EU scales up aid for Rohingya fire victims


The European Union is providing an additional €150,000 (close to 15 million Bangladeshi taka) to step up its support for Rohingya refugees affected by the massive fire that swept through refugee camps in the Bangladeshi southern district of Cox’s Bazar earlier this month.

This follows the initial assistance of €500,000 announced last week as an immediate response to the blaze.

The aid will directly benefit 27,500 of the most affected people.

“The fire has caused many Rohingya refugees, who have lived in displacement in camps over the past three years, to yet again lose almost everything,” said Daniela D'Urso who oversees the EU’s humanitarian response in Bangladesh.

“The additional funding from the European Union will ensure our partners on the ground are able to provide essential assistance to those most in need.”

This EU-funding supports the Bangladesh Red Crescent Society (BDRCS) in delivering much-needed assistance through the distribution of ready-to-eat food packs, hygiene kits and water buckets, to ensure the daily needs of the affected refugees are met during displacement.

The funding is part of the EU’s overall contribution to the Disaster Relief Emergency Fund (DREF) of the International Federation of Red Cross and Red Crescent Societies (IFRC).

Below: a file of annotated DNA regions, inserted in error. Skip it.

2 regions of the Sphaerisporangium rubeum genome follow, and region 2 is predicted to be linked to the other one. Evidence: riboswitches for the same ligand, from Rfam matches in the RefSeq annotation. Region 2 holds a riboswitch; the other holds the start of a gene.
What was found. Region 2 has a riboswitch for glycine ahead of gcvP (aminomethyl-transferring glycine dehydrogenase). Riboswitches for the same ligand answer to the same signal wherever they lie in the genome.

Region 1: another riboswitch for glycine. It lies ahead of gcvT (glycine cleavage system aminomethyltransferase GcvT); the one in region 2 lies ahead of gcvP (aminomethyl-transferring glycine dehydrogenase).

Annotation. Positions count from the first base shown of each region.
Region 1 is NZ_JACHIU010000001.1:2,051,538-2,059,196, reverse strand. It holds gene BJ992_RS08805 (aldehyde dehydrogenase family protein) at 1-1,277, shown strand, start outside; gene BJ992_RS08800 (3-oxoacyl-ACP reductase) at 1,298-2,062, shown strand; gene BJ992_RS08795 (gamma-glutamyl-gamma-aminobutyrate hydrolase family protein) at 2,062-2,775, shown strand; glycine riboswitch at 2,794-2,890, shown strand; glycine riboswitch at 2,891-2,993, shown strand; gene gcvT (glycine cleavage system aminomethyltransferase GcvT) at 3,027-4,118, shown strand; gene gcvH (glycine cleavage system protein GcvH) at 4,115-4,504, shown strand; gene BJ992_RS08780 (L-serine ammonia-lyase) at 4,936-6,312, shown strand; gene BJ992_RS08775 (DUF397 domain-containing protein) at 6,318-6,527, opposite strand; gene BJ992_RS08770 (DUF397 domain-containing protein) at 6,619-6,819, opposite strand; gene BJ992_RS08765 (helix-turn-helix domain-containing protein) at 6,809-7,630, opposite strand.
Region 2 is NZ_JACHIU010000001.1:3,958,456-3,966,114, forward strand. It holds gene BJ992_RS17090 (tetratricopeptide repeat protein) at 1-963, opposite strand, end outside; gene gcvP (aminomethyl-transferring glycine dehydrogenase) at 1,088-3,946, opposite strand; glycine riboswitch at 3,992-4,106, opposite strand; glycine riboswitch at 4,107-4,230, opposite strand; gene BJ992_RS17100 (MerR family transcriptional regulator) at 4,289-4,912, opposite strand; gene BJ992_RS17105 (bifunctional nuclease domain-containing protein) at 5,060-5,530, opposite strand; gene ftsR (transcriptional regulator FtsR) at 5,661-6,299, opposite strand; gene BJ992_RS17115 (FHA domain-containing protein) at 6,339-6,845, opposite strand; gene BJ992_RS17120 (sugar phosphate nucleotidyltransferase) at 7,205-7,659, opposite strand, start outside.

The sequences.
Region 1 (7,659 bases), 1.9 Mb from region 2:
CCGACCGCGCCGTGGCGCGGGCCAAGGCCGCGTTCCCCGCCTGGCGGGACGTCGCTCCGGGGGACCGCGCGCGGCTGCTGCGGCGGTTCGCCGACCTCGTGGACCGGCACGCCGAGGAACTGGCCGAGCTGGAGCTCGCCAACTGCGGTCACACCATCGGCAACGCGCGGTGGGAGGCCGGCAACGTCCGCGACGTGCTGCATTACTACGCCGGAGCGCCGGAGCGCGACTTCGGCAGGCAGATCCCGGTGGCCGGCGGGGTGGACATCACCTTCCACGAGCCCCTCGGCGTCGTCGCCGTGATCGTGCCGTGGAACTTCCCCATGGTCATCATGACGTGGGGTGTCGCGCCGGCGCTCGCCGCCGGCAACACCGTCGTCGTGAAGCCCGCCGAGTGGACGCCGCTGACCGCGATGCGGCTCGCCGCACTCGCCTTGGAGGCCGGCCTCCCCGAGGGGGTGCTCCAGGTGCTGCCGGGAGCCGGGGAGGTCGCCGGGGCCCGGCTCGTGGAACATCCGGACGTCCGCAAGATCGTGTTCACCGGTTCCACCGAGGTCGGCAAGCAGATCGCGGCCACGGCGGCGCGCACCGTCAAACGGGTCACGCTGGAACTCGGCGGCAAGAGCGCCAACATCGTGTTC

More than 10 people were killed and nearly 50,000 were affected, including injured and missing refugees, after a huge fire broke out on 22 March in Cox’s Bazar’s crowded Rohingya camp settlements.

Following the blaze, a number of facilities, including more than 10,000 homes, hospitals, learning centres, mosques and distribution points, have subsequently been destroyed or heavily damaged.

The European Union together with its Member States is the world's leading donor of humanitarian aid.

Relief assistance is an expression of European solidarity towards people in need around the world.

It aims to save lives, prevent and alleviate human suffering, and safeguard the integrity and human dignity of populations affected by natural disasters and man-made crises.

Through its European Civil Protection and Humanitarian Aid Operations (ECHO), the European Union helps over 120 million victims of conflicts and disasters every year.